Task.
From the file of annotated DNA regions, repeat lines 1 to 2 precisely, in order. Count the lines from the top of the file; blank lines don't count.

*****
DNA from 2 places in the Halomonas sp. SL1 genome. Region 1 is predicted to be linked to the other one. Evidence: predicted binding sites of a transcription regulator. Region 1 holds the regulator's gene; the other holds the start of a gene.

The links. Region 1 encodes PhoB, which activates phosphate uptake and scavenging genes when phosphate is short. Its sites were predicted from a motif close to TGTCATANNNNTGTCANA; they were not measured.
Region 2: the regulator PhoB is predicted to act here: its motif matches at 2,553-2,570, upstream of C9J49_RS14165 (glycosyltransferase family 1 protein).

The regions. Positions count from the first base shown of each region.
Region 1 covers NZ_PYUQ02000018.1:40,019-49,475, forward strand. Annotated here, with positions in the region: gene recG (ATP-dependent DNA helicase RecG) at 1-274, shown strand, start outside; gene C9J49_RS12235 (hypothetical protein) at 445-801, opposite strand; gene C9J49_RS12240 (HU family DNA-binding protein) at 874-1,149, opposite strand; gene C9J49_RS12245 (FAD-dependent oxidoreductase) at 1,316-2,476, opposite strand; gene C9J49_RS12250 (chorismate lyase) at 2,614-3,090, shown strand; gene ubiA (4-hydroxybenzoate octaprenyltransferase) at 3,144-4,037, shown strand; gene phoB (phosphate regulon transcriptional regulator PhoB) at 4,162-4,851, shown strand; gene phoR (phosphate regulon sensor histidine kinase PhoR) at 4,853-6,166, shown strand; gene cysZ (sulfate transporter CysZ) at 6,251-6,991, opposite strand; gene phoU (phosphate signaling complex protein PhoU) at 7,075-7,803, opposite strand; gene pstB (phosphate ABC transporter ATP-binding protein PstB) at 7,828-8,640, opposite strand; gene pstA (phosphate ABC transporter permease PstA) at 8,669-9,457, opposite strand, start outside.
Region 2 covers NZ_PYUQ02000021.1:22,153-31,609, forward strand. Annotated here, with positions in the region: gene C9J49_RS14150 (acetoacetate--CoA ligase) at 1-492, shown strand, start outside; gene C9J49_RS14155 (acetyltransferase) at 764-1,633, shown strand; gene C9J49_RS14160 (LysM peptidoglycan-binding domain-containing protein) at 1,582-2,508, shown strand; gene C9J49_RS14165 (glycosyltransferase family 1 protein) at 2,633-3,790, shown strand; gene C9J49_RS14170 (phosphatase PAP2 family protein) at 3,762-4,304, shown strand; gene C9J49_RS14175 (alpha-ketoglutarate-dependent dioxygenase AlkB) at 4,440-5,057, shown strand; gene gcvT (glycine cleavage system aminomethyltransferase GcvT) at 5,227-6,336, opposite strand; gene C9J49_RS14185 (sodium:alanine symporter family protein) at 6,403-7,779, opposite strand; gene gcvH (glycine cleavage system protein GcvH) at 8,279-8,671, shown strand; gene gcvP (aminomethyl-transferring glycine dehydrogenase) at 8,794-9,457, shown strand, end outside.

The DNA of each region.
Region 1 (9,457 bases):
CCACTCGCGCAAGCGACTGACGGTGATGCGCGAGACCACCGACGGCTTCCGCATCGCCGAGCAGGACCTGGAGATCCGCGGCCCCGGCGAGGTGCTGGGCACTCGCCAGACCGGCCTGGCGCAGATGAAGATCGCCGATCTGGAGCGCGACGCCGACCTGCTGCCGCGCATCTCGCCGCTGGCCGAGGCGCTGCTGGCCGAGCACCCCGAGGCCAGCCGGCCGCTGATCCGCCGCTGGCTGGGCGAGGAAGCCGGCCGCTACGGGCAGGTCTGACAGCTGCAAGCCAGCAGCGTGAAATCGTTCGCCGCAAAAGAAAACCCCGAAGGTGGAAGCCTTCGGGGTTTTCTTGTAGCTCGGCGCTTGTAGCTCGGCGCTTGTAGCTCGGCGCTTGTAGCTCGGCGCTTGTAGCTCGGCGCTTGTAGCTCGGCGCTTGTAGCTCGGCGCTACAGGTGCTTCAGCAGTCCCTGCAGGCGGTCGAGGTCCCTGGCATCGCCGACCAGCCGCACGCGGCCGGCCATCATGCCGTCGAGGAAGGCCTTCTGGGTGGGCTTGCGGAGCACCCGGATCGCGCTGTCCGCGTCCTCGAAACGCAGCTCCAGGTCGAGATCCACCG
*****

DNA from 2 places in the Halomonas sp. SL1 genome. Region 1 is predicted to be linked to the other one. Evidence: predicted binding sites of a transcription regulator. Region 1 holds the regulator's gene; the other holds the start of a gene.

The links. Region 1 encodes PhoB, which activates phosphate uptake and scavenging genes when phosphate is short. Its sites were predicted from a motif close to TGTCATANNNNTGTCANA; they were not measured.